Walto made a similar remark about “miraculous occurrences”. I do not quite understand what you mean. Sure, we do not know how intelligent design works. How we ourselves design things is a mystery. All we know is that intelligent design can accomplish things with ease that undirected physical processes can never bring about. In that sense every post on this forum is “magic” and a “miraculous occurrence”. If that is what you mean, then, surely, I can agree.
(Just saw this)
I think this is the only case where the calculations of the IDers are valid. Whenever they see a complex entity they assume that it exists in an island of function that exists at a minimum of 500 bits from complete non-function. IIRC the number is so large that we’d never expect to find a single example in all of the natural world. Its like a lottery that no one could ever win even if everyone on earth played.
We know a lot about how *we* design stuff, and not a single thing about any other kind of design. That’s one of the reasons why ID is anti-scientific: you guys avoid detail at all cost. You NEED to make vague and useless claims/analogies that get us nowhere in terms of added knowledge, just to conceal what is plain to see anyway: that ID is creationism without mentioning god. It’s stupid and dishonest
No, that’s not what I mean. Merely offering “Intelligence caused biological life” as ID-Creationists do is as scientifically worthless as offering “MAGIC caused biological life. ID-Creationists provide zero details, have no testable hypotheses, and indeed haven’t done the slightest bit of work which could possibly provide any details. ID-Creationism is about as scientifically and intellectually impotent as it gets.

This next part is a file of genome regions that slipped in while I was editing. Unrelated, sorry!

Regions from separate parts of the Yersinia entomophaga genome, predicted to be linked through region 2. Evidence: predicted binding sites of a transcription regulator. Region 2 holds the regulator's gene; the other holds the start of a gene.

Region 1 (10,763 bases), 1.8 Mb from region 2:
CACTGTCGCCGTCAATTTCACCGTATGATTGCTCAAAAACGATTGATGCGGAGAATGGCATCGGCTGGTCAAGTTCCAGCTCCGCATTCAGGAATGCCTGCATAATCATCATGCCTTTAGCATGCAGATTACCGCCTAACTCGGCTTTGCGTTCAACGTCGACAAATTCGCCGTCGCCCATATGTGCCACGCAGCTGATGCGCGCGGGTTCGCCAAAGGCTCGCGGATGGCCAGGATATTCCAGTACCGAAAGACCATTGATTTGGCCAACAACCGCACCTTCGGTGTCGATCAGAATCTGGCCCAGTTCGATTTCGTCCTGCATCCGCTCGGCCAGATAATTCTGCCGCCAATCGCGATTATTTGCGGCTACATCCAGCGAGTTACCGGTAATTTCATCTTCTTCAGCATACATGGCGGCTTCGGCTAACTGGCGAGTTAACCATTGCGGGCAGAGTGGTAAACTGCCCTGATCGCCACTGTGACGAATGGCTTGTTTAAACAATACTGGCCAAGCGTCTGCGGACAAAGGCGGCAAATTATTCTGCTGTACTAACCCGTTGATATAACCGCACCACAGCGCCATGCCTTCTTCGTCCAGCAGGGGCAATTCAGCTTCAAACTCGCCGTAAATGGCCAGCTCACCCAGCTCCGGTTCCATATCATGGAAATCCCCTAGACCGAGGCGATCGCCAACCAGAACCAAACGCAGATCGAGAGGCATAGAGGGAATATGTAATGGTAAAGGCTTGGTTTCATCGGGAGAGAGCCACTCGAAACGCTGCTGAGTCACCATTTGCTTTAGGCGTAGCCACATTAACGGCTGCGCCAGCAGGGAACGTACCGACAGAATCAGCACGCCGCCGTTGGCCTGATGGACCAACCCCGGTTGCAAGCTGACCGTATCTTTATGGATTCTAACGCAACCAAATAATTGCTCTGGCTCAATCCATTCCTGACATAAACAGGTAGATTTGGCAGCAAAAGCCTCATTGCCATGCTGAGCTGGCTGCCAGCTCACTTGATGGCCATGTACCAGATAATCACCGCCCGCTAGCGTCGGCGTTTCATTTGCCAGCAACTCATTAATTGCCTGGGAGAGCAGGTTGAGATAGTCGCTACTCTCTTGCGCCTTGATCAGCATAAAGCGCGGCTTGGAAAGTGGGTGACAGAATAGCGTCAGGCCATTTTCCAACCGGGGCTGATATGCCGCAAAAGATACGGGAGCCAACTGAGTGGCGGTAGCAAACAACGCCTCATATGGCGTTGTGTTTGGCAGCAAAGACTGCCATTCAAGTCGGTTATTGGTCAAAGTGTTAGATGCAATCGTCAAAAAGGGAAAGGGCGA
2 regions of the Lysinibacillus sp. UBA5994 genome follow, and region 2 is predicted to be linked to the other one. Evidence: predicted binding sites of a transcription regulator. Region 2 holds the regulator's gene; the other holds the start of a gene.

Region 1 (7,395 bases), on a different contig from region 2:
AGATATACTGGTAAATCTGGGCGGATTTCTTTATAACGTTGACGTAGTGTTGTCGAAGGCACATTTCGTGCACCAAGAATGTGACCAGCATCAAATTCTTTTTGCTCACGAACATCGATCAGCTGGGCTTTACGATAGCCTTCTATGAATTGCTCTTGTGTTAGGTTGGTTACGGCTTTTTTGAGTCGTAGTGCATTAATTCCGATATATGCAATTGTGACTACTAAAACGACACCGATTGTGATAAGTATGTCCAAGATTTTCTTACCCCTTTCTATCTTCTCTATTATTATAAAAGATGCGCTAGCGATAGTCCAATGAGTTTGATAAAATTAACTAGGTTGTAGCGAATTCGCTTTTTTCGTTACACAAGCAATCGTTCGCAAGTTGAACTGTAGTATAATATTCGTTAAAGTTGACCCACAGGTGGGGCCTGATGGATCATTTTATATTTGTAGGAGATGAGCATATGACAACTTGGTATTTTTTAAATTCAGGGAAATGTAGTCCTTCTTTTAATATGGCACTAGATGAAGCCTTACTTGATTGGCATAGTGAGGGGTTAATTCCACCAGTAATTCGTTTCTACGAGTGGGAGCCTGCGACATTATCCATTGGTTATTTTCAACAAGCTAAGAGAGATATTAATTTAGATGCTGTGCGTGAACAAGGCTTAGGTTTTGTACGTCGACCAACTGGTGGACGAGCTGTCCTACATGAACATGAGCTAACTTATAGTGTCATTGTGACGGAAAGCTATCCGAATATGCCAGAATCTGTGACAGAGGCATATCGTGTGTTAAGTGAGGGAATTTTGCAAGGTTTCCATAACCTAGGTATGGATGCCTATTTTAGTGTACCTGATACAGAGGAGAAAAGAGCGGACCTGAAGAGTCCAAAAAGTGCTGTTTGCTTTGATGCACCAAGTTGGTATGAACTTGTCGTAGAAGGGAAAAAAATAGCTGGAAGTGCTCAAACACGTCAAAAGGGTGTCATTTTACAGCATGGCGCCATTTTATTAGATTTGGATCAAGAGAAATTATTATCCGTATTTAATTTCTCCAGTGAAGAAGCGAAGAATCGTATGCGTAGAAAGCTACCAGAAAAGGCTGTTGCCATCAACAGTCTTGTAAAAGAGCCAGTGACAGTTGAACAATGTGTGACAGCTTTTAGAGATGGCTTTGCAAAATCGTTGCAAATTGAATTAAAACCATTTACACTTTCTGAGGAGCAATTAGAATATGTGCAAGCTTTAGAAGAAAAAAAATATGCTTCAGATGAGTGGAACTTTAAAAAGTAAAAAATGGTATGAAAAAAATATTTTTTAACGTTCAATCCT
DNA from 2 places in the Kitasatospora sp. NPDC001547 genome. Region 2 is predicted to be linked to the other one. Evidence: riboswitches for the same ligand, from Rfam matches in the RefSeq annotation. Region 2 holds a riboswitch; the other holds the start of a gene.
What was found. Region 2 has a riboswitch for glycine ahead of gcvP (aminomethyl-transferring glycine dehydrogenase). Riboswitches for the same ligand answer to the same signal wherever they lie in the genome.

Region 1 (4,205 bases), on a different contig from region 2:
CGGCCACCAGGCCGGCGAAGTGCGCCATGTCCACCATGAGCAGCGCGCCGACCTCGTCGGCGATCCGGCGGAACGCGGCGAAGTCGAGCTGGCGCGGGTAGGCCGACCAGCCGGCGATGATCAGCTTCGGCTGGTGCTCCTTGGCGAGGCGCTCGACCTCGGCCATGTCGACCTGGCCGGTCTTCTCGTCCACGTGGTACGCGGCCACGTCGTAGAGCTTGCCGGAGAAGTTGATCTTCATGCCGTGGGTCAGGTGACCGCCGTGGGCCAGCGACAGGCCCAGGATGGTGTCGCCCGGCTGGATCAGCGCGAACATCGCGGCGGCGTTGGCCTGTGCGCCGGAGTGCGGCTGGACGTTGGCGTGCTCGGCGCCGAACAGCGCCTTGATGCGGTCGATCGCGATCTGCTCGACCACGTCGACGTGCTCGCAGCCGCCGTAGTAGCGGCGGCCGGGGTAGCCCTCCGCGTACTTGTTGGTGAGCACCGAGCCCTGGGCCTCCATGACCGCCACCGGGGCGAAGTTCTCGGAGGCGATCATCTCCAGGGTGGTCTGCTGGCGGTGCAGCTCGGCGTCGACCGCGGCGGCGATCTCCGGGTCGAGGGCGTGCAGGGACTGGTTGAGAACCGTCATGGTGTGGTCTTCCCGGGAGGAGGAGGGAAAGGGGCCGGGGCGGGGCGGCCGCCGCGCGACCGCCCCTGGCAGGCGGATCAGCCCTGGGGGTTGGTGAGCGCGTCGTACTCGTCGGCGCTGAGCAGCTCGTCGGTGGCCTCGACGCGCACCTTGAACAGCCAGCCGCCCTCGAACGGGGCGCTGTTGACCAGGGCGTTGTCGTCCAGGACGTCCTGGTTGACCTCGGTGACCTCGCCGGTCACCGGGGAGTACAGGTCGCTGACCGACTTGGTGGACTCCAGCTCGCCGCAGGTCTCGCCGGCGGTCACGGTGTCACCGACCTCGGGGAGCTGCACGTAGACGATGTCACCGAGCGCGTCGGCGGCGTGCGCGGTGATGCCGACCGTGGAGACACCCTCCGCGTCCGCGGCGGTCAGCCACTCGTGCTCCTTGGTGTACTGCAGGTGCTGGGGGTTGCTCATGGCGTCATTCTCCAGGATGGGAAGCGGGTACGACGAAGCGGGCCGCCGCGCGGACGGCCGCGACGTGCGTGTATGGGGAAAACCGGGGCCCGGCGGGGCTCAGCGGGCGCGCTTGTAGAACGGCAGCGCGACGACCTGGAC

ID could be science in the same way that archaeology is a science. Contrary to what Nelson, Meyers and other IDers say science is perfectly capable of considering design. When design is the causal explanation the type of questions asked and answered will be very different from when natural phenomena are the explanation. To understand that watch any good documentary on how the pyramids, Stonehenge or Easter Island statues were built. If there were any evidence at all that living things were designed we wouldn’t need ID because biology would already be working in ‘design’ mode and biologists would seem more like archaeologists.
If ID were valid it would be great to be an ID scientist. They could work on anything they wanted and would be fantastically productive. They would be like the first biologists to land on an alien world filled with life. And yet they dont take the first step to legitimize their assertion that life was designed.
Why do you suppose that is?
No one knows how God creates.
Unfortunately, from a materialist perspective, we do not know anything. First, conscious experience is utterly mysterious — the hard problem. Second, how quadrillions of tiny particles, which make up the brain, work in concert thinking about stuff, while none of them is rationally motivated, is equally mysterious.